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Research without borders

Prof Andrew Trevelyan

Professor Andy Trevelyan

Epilepsy Research UK Scientific Advisory Committee Member

- UK research, global reach Research without borders

Date Published: February 17, 2023

Author: James Matejka

Andy Trevelyan is Professor of Network Neuroscience at Newcastle University and a member of the Epilepsy Research UK Scientific Advisory Committee. Andy has collaborated with researchers from across the globe, including in California, New York, South Africa and Europe. One of Andy’s international projects is with Dr Xavier Leinekugel at Aix-Marseille University in France, funded by the family of Céline Newman with Epilepsy Research UK. The research is developing a non-invasive method to monitor epileptic seizures in mice, which could accelerate the development of new treatments for epilepsy in humans. 

What is this study investigating?

Studies using rodents have taught us a great deal about epilepsy over the years, as well as providing an invaluable means of testing new therapies prior to clinical trials.  Traditionally, the standard ways of monitoring seizures in these animals are very invasive as it involves implanting electrodes to record the brain activity. We are working with colleagues in Marseilles to develop a non-invasive means of assessing mice, using a sensitized mouse cage with pressure sensors in the floor and infra-red video monitoring. Using these non-invasive methods, we will be able to monitor mice more efficiently, while minimising the impact on their welfare, which will speed up the process of assessing new drugs and therapies.

We are very grateful to Céline Newman’s family for generously supporting this Anglo-French scientific collaboration.

Why is international collaboration so integral to the study?

All research, almost by definition, is aimed at finding something new, that was unknown previously, and this process is often accelerated by new technology. It is therefore essential to keep up to date with the latest developments. If this is happening in the laboratory next door, then great, but that is rarely the case. More often it is happening in laboratories in other countries, and one finds out about it by reading the recently published research. The quickest and best way to progress then, is to share new techniques and innovations by collaborating. Often the aims of one research project could be (and often are) completely different to those that led to the development of a new technology. But something new and exciting could be achieved by combining the two areas of research.

I am always amazed at how generous scientists are with their inventions and their time, with only the promise of a shared publication (and perhaps an interesting trip abroad). Such collaborations have happened repeatedly in my career – I have shared techniques we have developed, and benefited from those that others have invented – and the fruits of these collaborations often greatly exceed what might have been achieved by either group individually. The global epilepsy research community, is a very supportive body, bonded by a shared desire to advance our knowledge of this condition and come up with new ways to treat it.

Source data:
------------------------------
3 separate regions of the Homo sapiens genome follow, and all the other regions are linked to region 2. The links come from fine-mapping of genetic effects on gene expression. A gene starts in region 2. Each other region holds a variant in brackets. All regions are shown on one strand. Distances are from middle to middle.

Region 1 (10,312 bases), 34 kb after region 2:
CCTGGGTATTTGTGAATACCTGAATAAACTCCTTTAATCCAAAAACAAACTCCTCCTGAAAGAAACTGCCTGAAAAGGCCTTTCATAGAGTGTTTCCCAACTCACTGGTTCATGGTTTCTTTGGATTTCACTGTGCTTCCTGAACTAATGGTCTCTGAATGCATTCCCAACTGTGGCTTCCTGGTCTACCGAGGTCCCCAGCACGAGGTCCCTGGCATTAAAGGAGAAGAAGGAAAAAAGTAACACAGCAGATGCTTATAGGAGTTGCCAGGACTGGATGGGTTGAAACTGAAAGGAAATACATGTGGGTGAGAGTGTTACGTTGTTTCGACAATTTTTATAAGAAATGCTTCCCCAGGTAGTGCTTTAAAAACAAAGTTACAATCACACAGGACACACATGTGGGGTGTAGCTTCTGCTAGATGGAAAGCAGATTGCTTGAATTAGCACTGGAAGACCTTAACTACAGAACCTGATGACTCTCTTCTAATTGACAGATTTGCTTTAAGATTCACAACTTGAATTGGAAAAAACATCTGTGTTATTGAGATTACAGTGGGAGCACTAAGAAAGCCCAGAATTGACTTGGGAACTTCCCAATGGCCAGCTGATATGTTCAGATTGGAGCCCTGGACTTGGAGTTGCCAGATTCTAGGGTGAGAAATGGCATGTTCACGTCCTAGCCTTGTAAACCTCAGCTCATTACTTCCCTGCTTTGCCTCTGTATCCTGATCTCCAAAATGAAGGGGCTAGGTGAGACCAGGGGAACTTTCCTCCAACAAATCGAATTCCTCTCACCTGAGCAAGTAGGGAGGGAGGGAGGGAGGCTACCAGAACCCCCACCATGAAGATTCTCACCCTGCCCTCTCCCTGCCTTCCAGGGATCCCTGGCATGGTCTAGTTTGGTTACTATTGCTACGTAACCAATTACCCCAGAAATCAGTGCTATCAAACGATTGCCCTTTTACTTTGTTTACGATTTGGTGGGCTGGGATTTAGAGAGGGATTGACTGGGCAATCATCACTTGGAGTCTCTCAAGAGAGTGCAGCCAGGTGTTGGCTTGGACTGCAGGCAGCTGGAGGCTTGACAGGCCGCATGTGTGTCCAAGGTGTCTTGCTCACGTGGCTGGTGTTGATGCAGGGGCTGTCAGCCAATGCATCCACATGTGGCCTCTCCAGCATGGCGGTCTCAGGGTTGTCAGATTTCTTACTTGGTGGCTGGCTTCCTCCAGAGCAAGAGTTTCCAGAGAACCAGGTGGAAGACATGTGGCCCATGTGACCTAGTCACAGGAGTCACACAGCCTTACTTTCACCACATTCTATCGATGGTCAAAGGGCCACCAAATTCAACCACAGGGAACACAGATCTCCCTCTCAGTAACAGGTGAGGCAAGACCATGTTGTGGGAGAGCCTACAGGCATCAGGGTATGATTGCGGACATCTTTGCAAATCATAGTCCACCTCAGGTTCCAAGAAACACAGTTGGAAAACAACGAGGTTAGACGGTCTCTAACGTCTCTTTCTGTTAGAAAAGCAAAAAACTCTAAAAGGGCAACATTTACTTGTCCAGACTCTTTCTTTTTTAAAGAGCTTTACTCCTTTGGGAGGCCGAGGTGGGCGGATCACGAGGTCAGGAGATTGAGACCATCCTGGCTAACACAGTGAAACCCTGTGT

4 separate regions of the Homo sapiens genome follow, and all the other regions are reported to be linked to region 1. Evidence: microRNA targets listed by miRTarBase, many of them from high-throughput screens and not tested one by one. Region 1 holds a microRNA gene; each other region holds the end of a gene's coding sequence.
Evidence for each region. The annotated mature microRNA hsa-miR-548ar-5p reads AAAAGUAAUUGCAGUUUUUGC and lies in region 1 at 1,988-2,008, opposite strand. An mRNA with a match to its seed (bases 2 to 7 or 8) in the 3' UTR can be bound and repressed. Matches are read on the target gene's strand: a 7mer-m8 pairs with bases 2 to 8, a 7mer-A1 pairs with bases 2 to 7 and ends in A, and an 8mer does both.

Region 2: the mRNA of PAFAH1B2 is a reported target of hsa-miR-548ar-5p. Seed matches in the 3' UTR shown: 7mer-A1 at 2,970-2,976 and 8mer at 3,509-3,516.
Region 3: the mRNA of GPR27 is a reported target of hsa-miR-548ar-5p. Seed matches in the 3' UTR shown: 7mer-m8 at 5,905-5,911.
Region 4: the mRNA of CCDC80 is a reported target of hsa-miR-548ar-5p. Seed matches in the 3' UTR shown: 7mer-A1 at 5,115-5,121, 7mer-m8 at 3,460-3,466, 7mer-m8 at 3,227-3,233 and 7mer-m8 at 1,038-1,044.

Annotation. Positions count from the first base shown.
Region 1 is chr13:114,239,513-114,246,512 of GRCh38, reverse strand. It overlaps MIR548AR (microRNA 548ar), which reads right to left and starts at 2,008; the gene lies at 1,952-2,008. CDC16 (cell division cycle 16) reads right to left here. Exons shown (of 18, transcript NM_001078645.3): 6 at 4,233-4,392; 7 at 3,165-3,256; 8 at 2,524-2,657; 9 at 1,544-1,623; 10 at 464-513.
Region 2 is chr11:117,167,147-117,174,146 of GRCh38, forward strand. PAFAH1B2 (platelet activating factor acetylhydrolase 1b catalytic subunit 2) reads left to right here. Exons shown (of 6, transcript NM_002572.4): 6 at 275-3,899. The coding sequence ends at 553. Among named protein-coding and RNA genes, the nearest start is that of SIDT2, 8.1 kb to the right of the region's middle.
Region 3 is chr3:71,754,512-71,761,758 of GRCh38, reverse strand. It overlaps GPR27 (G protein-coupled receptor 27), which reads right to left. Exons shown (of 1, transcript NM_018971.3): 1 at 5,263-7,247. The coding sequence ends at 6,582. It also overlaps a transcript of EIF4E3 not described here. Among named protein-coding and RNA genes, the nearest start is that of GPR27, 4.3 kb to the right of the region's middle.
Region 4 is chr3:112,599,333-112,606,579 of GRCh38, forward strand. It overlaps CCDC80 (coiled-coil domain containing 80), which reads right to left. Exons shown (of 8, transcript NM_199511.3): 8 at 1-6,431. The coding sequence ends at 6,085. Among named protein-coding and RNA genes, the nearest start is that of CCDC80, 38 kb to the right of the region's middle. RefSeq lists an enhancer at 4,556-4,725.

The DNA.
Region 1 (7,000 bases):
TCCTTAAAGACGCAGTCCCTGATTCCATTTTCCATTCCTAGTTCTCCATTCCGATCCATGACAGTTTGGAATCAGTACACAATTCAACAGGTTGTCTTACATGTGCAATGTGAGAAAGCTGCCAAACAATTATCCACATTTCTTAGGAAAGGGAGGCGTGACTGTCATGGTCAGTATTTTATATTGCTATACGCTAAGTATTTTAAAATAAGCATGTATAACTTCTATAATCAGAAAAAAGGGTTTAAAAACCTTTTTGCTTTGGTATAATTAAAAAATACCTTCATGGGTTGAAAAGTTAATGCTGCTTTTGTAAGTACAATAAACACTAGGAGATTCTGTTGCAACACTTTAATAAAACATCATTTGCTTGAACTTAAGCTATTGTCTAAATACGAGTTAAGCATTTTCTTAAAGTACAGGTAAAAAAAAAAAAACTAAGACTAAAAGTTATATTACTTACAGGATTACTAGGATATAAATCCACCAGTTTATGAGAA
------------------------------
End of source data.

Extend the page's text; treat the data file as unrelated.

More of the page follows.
Can you provide an update on the study?

Our collaboration with Dr Leinekugel, who developed a pressure sensor floor for examining mouse activity, exemplifies the benefits of collaboration well. The Céline Newman Bursary allowed us to purchase this sensor system, which we have incorporated into a cage with infrared cameras and facilities for recording brain activity. We have used this system to monitor the activity of mice in a study aimed at understanding why seizures tend to occur at specific times of the day.  We are now starting to monitor mice with genetic epilepsy, so that we might then assess different treatment options.

What will the impact of this study be?

The main impact will be to facilitate the study of epileptic mice, by creating a more efficient, and less invasive, way of measuring seizure severity and the effects of any treatments. There could be substantial gains in terms of animal welfare by enabling monitoring of epileptic animals to be made, we hope, without the need for invasive EEG implants.

In what other ways do researchers collaborate with international colleagues?

Science is very much an international collaborative pursuit, and the investigation of epilepsy is no different. Even though epilepsy is common in the UK, it is far more common in the developing world and especially in rural parts of Africa and Asia. An important collaboration for us continues to be with Professor Joe Raimondo, in South Africa, who is interested in epilepsy caused by a parasite found in uncooked pig meat. This parasite alone is the cause of more cases of epilepsy in South Africa than in all the UK.

Collaboration happens by publishing research findings in international journals with open access, so that people in low and middle income countries (LMICs) can still access these new findings, and by going to other countries to present our work, and to teach at international workshops and courses. Video-conferencing has become a big part of this, and there are now regular seminars delivered by leading researchers, attended by hundreds of people at the same time, across the world. Our own laboratory at Newcastle University is at the forefront of these efforts and in the last couple of months, we have published major papers which shed light both on how seizures start, and how they end.